Star Trek: Discovery Season 2 Ending Explained

Star Trek: Discovery‘s season 2 finale, “Such Sweet Sorrow, Part 2”, concluded our Starfleet heroes’ battle to save the galaxy from Control, the evil A.I. that took over the spy organization Section 31. By the end of the action-packed episode, the CBS All-Access prequel completely reinvented itself by shockingly redacting the U.S.S. Discovery from Star Trek history and taking Michael Burnham and her crew 930 years into the future!

The main story of Star Trek: Discovery season 2 was the titular starship’s crew, under the command of the Enterprise’s Captain Christopher Pike, trying to stop Control from wiping out all sentient life in the galaxy. This involved solving two concurrent mysteries: the identity of the time-traveling Red Angel (who turned out to be Michael’s mother Dr. Gabrielle Burnham) and the reason for seven red signals in space that the Discovery was following. Throughout the season, Control took the form of Section 31’s Captain Leland and sought to acquire 100,000 years of data the Discovery obtained from a dying sphere; Control needed this data to fully evolve itself and become sentient before it could annihilate all living beings in the galaxy. In “Such Sweet Sorrow, Part 1”, Michael embarked on a desperate plan to take the U.S.S. Discovery into the future to safeguard the sphere data from Control. Meanwhile, the Discovery’s crew committed to joining Michael in the 32nd century.

Related: Star Trek Theory: Discovery Is Setting Up A Pike/Spock Spinoff

It all culminated in a final battle against Control and the entire Section 31 fleet waged by the Discovery and the U.S.S. Enterprise together. The devastating interstellar conflict saw Admiral Katrina Cornwell sacrifice her life to save the Enterprise. Despite being outnumbered by Control’s drones, the Starfleet heroes received timely help when Ash Tyler brought the Klingon fleet, led by High Chancellor L’Rell, into the battle. Also, First Officer Saru’s race, the Kelpiens, who were piloting Ba’ul ships and were led by Saru’s sister Siranna, came to the rescue to help the Enterprise and the Discovery demolish the enemy fleet. And while all of that was happening in outer space, Emperor Georgiou fought and defeated Leland aboard the Discovery, destroying the A.I.’s nanobots within a boobytrapped spore drive containment cube.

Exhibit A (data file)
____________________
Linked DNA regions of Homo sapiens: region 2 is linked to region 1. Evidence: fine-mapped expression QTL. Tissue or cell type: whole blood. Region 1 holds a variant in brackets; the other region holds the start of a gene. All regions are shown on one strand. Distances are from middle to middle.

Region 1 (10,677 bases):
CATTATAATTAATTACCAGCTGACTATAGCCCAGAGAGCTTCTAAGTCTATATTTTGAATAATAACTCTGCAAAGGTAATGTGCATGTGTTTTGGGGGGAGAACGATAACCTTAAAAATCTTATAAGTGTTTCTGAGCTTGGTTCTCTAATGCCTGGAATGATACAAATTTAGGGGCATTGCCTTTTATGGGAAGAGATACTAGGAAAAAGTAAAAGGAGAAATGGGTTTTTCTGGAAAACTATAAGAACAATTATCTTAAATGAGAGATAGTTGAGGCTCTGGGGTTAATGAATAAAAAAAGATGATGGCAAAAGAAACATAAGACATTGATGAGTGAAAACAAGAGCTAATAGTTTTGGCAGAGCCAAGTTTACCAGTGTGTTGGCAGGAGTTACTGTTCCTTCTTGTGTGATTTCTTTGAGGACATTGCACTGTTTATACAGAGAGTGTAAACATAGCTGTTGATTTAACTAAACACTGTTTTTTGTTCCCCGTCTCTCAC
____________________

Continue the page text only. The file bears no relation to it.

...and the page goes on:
But everything hinged on Michael taking the Discovery a thousand years into the future. Here’s how Burnham’s plan worked and how “Such Sweet Sorrow, Part 2” altered both Star Trek: Discovery‘s future and the Star Trek franchise itself:

  • This Page: How Michael Burnham Became The Red Angel Who Sent The Seven Signals
  • Page 2: The Discovery Goes To The Future And What Happens Next
  • Page 3: Why Starfleet Never Talks About Michael Burnham And The Discovery

Michael Burnham Is The Second Red Angel Who Sent The 7 Signals

Michael’s plan to save the galaxy involved constructing a new time suit from the original plans her mother, Gabrielle, used, which the Discovery obtained from Section 31. In effect, Michael became the second Red Angel. But it wasn’t until she was unable to use the time crystal to open a wormhole to the future that Spock realized Michael’s purpose as the Red Angel was to send the seven red signals in space. Based on Spock’s earlier guess that the red signals were sent by intelligent design, the Vulcan explained that each signal Michael sent led the Discovery to a key element that would enable Michael’s plan to work.

Michael indeed vaulted backwards in time and sent the first five signals: the first was in the asteroid field where they met Jett Reno, who was instrumental in getting the time crystal fully charged; the second signal was at Terralysium, which would be a safe harbor in the future; the third was at Saru’s homeworld of Kaminar, where the liberation of the Kelpiens from the Ba’ul would ultimately help the Discovery and the Enterprise beat the Section 31 fleet; the fourth signal was at Boreth so Captain Pike could acquire a time crystal; and the fifth signal was at Xahea to bring Ensign Sylvia Tilly’s friend Queen Me Hani Ika Hali Ka Po aboard, as she was the one woman in the galaxy who knew how to charge the time crystal. Later, Po also figured out how to disable the Section 31 drones during the space battle. Further, Michael’s first three signals mean she was the Red Angel the crew sighted each time – not her mother, Dr. Burnham – and thus, Michael saw her future self at the first signal.